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Kindle Create Update for 2022

Heidi Thorne is a self-publishing advocate and author of nonfiction books, eBooks, and audiobooks. She is a former trade newspaper editor.

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New Book Was Test for Latest Kindle Create Software

I just published another book on Kindle Direct Publishing, KDP, that was an experiment in a couple of ways.

It was a departure from my usual genre. It was commentary on my experience with crocheting, a lifelong hobby of mine. It’s titled, Cradle to Crochet: Thoughts on the Crocheting Life. It’s available in Kindle eBook, print, and audiobook on Amazon and Audible.

It was also a test for the latest version of Kindle Create, KDP’s free book formatting software. The software’s ability to format a book almost automatically in terms of headers, page numbers, margins and more is a huge advantage for self published authors. This allows authors to concentrate on the writing aspects and reduces the hours spent in non-writing activities. It also has a preview function in the software for the Kindle eBook version so you can see how your book will look on a variety of devices, including mobile phones, tablets, and Kindles.

Kindle Create formats your book content for Kindle eBooks and print books with the exact same file. It creates a .kpf file that can be uploaded to KDP for either format. This is another advantage for authors in that it doesn’t require two separate formatting projects. It also can create an ePub should you need that file, although you don’t if you self publish on KDP.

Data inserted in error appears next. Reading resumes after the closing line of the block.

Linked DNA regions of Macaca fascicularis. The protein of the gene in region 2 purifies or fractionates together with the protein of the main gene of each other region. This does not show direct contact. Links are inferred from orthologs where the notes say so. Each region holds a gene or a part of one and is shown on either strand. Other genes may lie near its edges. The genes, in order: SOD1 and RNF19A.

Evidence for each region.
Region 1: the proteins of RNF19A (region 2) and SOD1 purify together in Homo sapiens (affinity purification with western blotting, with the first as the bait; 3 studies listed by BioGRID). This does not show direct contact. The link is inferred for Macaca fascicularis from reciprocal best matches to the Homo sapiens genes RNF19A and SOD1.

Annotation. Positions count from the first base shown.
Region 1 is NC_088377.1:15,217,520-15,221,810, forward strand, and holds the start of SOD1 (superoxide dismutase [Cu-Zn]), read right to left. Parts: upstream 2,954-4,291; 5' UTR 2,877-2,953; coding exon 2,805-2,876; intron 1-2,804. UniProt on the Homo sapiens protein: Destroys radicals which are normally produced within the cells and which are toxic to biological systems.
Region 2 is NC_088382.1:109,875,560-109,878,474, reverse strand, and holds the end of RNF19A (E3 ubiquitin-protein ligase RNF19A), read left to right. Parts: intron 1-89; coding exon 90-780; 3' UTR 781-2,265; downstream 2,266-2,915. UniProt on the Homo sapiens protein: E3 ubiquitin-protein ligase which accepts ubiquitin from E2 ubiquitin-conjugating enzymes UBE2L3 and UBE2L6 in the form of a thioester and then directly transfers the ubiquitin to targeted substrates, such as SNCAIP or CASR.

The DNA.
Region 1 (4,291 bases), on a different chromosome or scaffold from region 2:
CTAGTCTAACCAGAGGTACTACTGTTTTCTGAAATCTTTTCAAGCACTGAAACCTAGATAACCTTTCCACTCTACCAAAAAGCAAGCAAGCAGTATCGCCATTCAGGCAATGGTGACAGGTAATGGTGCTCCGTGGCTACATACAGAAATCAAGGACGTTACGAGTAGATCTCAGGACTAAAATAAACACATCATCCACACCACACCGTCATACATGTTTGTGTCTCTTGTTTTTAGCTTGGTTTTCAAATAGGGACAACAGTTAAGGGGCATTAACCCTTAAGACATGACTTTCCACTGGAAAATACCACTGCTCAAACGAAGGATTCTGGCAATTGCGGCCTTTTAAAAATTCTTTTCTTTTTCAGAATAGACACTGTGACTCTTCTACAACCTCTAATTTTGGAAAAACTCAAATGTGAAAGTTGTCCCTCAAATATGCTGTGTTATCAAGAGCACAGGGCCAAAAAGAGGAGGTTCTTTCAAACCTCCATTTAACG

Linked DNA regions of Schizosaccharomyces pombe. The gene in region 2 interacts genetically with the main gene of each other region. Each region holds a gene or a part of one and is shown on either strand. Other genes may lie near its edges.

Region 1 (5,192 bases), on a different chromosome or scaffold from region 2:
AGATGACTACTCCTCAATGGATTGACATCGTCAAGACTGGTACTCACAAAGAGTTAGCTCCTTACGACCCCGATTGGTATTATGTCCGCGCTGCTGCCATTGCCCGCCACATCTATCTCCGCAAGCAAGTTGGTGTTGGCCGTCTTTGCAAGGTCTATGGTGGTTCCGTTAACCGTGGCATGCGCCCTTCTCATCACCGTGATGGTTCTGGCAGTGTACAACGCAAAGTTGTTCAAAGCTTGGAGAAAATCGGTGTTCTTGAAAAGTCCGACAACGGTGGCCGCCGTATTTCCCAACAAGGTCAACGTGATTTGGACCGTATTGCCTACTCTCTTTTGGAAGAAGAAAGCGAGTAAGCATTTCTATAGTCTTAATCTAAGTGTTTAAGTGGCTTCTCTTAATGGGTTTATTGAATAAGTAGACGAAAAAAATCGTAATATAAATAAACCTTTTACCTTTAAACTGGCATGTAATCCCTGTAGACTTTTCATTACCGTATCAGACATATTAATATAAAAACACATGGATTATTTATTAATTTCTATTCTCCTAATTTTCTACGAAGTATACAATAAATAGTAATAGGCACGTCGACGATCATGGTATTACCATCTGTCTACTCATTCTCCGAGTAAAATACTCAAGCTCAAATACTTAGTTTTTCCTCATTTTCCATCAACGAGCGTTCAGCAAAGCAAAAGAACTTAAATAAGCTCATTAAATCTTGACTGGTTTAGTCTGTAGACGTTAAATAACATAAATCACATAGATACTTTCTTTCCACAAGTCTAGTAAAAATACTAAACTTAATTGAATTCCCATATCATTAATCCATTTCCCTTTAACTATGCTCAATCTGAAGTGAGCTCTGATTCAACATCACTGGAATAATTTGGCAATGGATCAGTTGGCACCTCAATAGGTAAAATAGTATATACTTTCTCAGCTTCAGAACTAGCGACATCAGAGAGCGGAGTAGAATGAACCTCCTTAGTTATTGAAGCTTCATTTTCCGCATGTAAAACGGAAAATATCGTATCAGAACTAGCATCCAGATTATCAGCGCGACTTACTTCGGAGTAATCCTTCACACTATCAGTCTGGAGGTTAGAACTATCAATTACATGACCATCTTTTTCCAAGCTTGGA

Hyphenation Improvements

I’m thrilled to say that since I last did a review of Kindle Create, one of the biggest issues I had with the software appears to have been fixed. That big issue was excessive word hyphenation, which was problematic for the print edition.

In Kindle eBooks, text is constantly responding to how the reader is reading the book on a device. It adjusts to user’s desired viewing orientation from horizontal to vertical screens, smaller or larger text, and screen size, such as tablet or mobile phone. This is called responsive design and works very similarly to web pages in HTML code. No problems on the eBook side for hyphenation.

However, when Kindle Create would adjust to a print trim size, it would force fit the text to the publishing standard fully justified text that fit on the page, and didn’t make adjustments within each paragraph to accommodate longer words without hyphenation. In standard book formatting for print, these adjustments can be handled by book designers, sometimes done manually, paragraph by paragraph, using advanced page layout software such as Adobe InDesign.

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Because of the mess this hyphenation problem caused, Kindle Create was a less appealing print book formatting option for authors. So they still might have done their print book formatting by hand in Microsoft Word, which is a nightmare in itself, or hired a book designer for the layout which might be expensive. Even I worried that the print books I created with Kindle Create might be seen as inferior. But since I will die on the hill that self published authors shouldn’t waste too much of their lives and money on non-writing publishing tasks, I used it anyway.